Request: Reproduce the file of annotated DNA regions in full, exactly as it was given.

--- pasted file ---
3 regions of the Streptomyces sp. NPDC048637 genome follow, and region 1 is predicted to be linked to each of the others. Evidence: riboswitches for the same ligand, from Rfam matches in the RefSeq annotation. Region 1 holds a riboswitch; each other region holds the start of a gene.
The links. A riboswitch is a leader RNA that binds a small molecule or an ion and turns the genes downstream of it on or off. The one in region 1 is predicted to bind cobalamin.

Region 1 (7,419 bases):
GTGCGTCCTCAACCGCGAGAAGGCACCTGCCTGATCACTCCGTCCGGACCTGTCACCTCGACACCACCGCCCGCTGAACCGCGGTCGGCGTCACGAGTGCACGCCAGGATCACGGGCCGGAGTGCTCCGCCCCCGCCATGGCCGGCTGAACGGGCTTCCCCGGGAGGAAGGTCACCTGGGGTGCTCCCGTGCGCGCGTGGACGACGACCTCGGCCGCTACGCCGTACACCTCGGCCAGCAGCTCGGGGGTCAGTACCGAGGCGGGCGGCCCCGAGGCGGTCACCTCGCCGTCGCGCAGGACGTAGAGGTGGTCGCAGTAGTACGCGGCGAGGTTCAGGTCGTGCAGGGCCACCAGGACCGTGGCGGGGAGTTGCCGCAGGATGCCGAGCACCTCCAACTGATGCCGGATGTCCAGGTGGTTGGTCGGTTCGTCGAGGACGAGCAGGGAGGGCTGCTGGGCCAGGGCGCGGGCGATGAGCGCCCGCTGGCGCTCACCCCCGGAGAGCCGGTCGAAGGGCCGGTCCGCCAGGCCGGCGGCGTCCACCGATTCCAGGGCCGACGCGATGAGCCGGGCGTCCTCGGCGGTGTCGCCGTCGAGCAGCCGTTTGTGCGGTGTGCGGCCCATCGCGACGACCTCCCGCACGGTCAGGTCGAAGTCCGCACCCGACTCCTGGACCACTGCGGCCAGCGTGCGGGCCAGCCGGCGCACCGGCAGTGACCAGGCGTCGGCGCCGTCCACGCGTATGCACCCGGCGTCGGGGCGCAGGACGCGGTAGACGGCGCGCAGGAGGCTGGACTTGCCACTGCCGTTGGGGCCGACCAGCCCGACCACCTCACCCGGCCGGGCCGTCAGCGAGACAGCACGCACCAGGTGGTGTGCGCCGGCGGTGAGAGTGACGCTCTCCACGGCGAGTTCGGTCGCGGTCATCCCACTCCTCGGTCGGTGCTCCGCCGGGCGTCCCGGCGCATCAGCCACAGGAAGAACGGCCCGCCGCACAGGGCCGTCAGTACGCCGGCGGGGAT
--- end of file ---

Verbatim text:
3 regions of the Streptomyces sp. NPDC048637 genome follow, and region 1 is predicted to be linked to each of the others. Evidence: riboswitches for the same ligand, from Rfam matches in the RefSeq annotation. Region 1 holds a riboswitch; each other region holds the start of a gene.
The links. A riboswitch is a leader RNA that binds a small molecule or an ion and turns the genes downstream of it on or off. The one in region 1 is predicted to bind cobalamin.

Region 1 (7,419 bases):
GTGCGTCCTCAACCGCGAGAAGGCACCTGCCTGATCACTCCGTCCGGACCTGTCACCTCGACACCACCGCCCGCTGAACCGCGGTCGGCGTCACGAGTGCACGCCAGGATCACGGGCCGGAGTGCTCCGCCCCCGCCATGGCCGGCTGAACGGGCTTCCCCGGGAGGAAGGTCACCTGGGGTGCTCCCGTGCGCGCGTGGACGACGACCTCGGCCGCTACGCCGTACACCTCGGCCAGCAGCTCGGGGGTCAGTACCGAGGCGGGCGGCCCCGAGGCGGTCACCTCGCCGTCGCGCAGGACGTAGAGGTGGTCGCAGTAGTACGCGGCGAGGTTCAGGTCGTGCAGGGCCACCAGGACCGTGGCGGGGAGTTGCCGCAGGATGCCGAGCACCTCCAACTGATGCCGGATGTCCAGGTGGTTGGTCGGTTCGTCGAGGACGAGCAGGGAGGGCTGCTGGGCCAGGGCGCGGGCGATGAGCGCCCGCTGGCGCTCACCCCCGGAGAGCCGGTCGAAGGGCCGGTCCGCCAGGCCGGCGGCGTCCACCGATTCCAGGGCCGACGCGATGAGCCGGGCGTCCTCGGCGGTGTCGCCGTCGAGCAGCCGTTTGTGCGGTGTGCGGCCCATCGCGACGACCTCCCGCACGGTCAGGTCGAAGTCCGCACCCGACTCCTGGACCACTGCGGCCAGCGTGCGGGCCAGCCGGCGCACCGGCAGTGACCAGGCGTCGGCGCCGTCCACGCGTATGCACCCGGCGTCGGGGCGCAGGACGCGGTAGACGGCGCGCAGGAGGCTGGACTTGCCACTGCCGTTGGGGCCGACCAGCCCGACCACCTCACCCGGCCGGGCCGTCAGCGAGACAGCACGCACCAGGTGGTGTGCGCCGGCGGTGAGAGTGACGCTCTCCACGGCGAGTTCGGTCGCGGTCATCCCACTCCTCGGTCGGTGCTCCGCCGGGCGTCCCGGCGCATCAGCCACAGGAAGAACGGCCCGCCGCACAGGGCCGTCAGTACGCCGGCGGGGAT